Surviving a Lengthy Electrical Power Outage

Winter brings an interesting set of challenges to business continuity. Temperatures drop and infrastructure gets covered in ice and snow. Maintenance crews have a much harder time gaining access to things in need of repair, including wires, underground transformers, and conduits. Power and drainage problems happen almost predictably every year. It’s not about if, it’s about when and how often.

If your business has been interrupted due to lengthy blackout this winter, or if you are justifiably worried about it, one of things you might consider is installing a backup generator.  These generators can be powered by either bottled gas (propane) or natural gas.  While diesel and gasoline powered generates are available, and usually slightly less expensive, you might want to avoid those due to the fact that the local gas station will be impacted by the same blackout unless you are prepared to store sufficient quantities of the fuel – and that means you may need permits to store more than a few minutes worth. There is value in those, don’t get me wrong. They’ll let you do a clean shut-down of your operation, but you should not depend on them for running your business during a lengthy outage.

Don’t be tempted to hook up a standby generator to your electrical system during an outage, if the power comes back on you can be electrocuted, destroy the generator or burn out any equipment that is hooked up. If you use a standby generator run it outside due to carbon monoxide and run a sufficient size extension cord directly to any equipment you need powered.

The next step is to determine the size of the generator you need. In a home you would take into account things like refrigerators and freezers, heating / cooling, sump or well pumps, internet, television / radio / phones, lighting and anything else you would like powered during a lengthy outage. At your office, think about what systems need to stay running – if you are running a factory, remember to include not only the power tools, but health and safety equipment.

These standby generators can be hooked up to the electrical system with an automatic transfer switch to turn off the utility power while the generator is running.  They have battery start and can have automatic testing on a weekly basis – a crucial feature in our opinion otherwise you might find you have just a very expensive decoration.  Natural gas and propane generators are manufactured by companies like GE, Generac, Cummins, Kohler, and Winco. The smallest units start around $2000 without installation for a 7000 watt unit. Some propane generators may be installed inside your well ventilated factory, but always check the manuals and regulations in your area first.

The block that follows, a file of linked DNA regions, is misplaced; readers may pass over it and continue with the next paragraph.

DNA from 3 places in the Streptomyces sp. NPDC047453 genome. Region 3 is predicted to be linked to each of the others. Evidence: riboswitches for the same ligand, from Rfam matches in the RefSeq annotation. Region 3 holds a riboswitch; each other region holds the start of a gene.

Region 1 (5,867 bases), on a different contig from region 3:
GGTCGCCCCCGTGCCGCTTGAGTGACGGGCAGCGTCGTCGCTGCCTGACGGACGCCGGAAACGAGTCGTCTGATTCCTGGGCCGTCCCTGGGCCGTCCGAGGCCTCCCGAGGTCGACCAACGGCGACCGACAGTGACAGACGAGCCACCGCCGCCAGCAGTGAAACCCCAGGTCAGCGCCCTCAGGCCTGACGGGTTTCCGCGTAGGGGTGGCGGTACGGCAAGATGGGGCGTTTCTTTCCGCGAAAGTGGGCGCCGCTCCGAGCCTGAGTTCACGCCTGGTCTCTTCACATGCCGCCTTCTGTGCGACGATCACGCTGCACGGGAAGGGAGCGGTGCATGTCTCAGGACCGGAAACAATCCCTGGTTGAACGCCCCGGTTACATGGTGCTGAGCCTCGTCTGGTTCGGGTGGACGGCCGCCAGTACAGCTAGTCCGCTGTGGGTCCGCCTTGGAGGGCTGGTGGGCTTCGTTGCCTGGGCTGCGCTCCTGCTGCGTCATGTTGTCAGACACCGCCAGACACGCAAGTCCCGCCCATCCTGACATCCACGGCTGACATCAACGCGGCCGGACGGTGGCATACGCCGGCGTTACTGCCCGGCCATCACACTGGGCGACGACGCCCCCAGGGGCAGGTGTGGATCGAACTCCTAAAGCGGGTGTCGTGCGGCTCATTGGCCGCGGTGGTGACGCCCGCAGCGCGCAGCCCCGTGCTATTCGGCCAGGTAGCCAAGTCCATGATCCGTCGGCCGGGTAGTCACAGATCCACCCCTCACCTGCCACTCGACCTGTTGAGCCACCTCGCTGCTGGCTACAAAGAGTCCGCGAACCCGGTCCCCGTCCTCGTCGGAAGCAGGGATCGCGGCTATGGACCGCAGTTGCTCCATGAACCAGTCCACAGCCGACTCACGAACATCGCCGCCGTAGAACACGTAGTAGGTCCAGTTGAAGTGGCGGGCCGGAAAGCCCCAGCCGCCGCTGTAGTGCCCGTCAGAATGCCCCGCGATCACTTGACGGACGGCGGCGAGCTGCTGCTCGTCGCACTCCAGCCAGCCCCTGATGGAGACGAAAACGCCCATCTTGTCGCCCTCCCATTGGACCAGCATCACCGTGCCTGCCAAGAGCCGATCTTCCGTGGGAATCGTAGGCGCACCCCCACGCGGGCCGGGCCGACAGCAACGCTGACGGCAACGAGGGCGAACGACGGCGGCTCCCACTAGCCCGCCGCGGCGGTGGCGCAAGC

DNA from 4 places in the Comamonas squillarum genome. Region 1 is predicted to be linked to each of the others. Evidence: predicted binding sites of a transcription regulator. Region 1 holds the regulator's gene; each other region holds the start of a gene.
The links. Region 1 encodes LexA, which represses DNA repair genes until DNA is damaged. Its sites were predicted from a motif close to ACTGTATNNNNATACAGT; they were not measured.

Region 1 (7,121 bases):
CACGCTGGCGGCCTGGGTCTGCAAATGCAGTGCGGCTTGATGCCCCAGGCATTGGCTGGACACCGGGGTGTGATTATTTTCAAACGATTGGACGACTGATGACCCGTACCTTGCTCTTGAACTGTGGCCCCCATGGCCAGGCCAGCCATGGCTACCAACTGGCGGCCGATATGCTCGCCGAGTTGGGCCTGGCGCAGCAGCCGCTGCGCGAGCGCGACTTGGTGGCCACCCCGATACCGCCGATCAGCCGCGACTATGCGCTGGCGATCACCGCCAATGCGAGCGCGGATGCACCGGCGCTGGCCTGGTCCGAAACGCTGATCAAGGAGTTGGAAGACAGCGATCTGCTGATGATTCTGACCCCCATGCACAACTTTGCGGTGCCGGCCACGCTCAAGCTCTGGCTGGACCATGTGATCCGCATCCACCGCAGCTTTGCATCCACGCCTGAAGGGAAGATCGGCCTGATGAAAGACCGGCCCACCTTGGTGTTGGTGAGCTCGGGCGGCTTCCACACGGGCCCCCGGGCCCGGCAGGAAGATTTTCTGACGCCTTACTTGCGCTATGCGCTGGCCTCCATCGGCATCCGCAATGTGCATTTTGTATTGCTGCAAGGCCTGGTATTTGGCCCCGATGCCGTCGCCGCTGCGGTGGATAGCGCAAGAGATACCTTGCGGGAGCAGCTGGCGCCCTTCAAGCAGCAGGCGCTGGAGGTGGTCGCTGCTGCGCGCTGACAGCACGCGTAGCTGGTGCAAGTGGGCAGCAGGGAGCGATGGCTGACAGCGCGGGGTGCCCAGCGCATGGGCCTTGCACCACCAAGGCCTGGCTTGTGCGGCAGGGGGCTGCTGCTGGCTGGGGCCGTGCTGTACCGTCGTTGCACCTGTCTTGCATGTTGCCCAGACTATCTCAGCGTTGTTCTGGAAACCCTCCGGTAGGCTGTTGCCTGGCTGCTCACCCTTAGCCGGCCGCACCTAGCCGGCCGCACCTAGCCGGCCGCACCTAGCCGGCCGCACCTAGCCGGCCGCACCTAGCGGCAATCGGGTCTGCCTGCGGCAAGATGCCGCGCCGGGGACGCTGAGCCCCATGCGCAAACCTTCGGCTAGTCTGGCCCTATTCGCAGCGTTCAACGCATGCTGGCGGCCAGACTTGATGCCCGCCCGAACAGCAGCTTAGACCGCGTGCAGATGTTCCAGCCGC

Stand-by generators generally will start running within minutes of the power going out – they take time to get going and stabilize – so you may still need UPS power for critical items, like servers and phone systems, that need continuous power. There will also be a short interruption when the utility power returns, which UPS devices will also handle.

Assess your needs and know how much power you need and when. Don’t get caught wishing that you were the one who bought that last generator instead of the person in line ahead of you who did.


Where Hockey Meets Continuity

After watching the Canada/USA women’s hockey gold medal match, I was struck by a rather strange thought. Business and Government had come to a temporary stand-still, while the whole country watched an incredible comeback. We cheered, we roared, we swore at the TV a lot, but other than looking down at email, what was going on? Nothing. The government even postponed scheduled press conferences until overtime was done. How Canadian, eh?

What does this have to do with anything? In Canada, hockey comes first, doesn’t it? Well, no. Electronic commerce comes all the time, whether you are looking at it or not. And that means that you have to be aware of what’s going on. So how do we manage continuity when the entire country is culturally predisposed to putting Hockey first? That’s a good question, but it is part of a larger problem.

How do we handle situations where people’s emotions and desires come before business? We adapt, that’s how. As managers, we have to be aware of what influences our staff. If we don’t or won’t, then we are going to have unexpected situations, like everyone disappearing to go downstairs to the local pub to watch the game. You simply cannot force people to act against their nature. You have to plan for it. So, when there is a gold medal hockey game scheduled, don’t plan on doing a massive benchmark or critical installation or code activation requiring everyone’s attention. Plan around it, because you know it’s going to happen. And ignoring what you know will happen will bring forth the biggest risk to your company: you.